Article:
If all this wasn’t enough to stir 𝕏 into a fervor, on Christmas Eve CBS reporter Catherine Herridge predicted a black swan event in 2024: “I just feel a lot of concern that 2024 may be the year of a black swan event, this is a national security event with high impact and the results are very hard to predict.”
Herridge could be right or wrong, but it’s rare for such a dire pronouncement to be made over mainstream airwaves in the absence of concrete evidence to back them.
Further out on the fringe, news reports have gone viral of famous people building private bunkers.
These kind of reports have a way of taking hold of the hive mind out of all proportion to their actual significance.
Whether 2024 will match 2020’s intensity remains, for now, a matter of speculation.
Either way, Elon has picked up on the vibe in the memescape, posting and interacting with several memes on the topic of civilizational chaos.
After his Spaces event with Alex Jones—whose show largely revolves around the possibility of just such an event—Elon wrote, “I acquired the company [formerly known as] Twitter out of concern for civilizational risk. All bets are off if civilization collapses.”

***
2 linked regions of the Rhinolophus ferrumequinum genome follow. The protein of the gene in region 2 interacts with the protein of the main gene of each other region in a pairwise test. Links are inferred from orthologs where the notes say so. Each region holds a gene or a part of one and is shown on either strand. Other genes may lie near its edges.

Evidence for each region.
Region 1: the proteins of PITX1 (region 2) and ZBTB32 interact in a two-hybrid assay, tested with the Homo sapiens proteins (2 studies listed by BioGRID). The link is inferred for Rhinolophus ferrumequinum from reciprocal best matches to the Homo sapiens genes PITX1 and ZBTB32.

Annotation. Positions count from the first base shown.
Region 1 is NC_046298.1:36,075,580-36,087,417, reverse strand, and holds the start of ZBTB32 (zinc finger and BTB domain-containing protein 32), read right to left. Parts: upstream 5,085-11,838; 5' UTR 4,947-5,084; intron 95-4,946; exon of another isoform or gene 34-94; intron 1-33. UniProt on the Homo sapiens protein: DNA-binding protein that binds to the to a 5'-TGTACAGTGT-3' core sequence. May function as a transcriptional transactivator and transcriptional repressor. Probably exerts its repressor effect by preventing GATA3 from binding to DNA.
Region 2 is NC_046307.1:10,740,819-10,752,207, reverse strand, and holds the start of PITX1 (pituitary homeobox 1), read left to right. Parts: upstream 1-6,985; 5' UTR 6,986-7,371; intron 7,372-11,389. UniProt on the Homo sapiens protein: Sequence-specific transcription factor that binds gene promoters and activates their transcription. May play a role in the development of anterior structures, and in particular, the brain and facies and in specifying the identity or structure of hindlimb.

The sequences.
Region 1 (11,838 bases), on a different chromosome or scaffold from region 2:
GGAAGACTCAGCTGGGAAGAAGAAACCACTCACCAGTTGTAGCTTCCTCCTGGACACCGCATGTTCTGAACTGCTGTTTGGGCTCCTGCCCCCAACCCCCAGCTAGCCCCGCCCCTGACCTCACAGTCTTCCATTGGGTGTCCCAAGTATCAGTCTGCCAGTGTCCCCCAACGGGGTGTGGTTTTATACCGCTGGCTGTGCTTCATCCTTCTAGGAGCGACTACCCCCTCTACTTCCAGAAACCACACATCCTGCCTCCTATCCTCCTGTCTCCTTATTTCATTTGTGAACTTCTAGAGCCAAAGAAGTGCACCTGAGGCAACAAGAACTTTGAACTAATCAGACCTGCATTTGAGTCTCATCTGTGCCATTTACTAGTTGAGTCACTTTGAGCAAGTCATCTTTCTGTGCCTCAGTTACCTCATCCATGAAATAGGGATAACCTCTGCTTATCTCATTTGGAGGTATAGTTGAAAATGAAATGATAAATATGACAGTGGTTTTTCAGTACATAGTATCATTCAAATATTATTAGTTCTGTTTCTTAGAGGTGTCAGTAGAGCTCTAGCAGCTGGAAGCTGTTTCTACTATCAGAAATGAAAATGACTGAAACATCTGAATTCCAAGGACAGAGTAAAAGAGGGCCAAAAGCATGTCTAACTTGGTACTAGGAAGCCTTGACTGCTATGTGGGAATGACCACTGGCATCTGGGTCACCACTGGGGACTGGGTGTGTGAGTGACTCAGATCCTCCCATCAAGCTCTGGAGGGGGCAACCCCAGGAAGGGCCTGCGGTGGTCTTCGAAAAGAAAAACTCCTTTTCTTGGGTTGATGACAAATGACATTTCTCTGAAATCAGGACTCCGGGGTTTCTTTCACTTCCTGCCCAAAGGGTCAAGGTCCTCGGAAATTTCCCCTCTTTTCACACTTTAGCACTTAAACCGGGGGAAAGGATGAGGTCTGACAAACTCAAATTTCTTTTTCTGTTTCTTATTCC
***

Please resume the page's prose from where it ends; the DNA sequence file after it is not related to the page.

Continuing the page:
His comment points to a key difference between 2020 and 2024: unlike in the past, there is a true free speech social media platform that allows people to discuss what is really going on in the world.
Something like 99.99% of humanity wants to live in peace and harmony on earth. As long as truth can be spoken by the masses, it’s unlikely all these people will be convinced to participate in chaos by a few mischief-makers.
As we head toward the new year, the collapse meme continues to enjoy a certain ironic vogue.
The fact that such memes are more humorous than ever before feels like a good sign: if people can laugh at the idea of collapse, they’ll be less likely to be meme’d into a state of actual social chaos.
They’re also a friendly reminder to be grateful for our present-day state of order.
Whatever happens in 2024, the world will benefit from a free-speech, comedy-loving platform like 𝕏, which allows like-minded optimists to come together, speak truthfully about the present, and devise ways to make the future even better.
Sometimes a meme is just a meme: the future looks bright.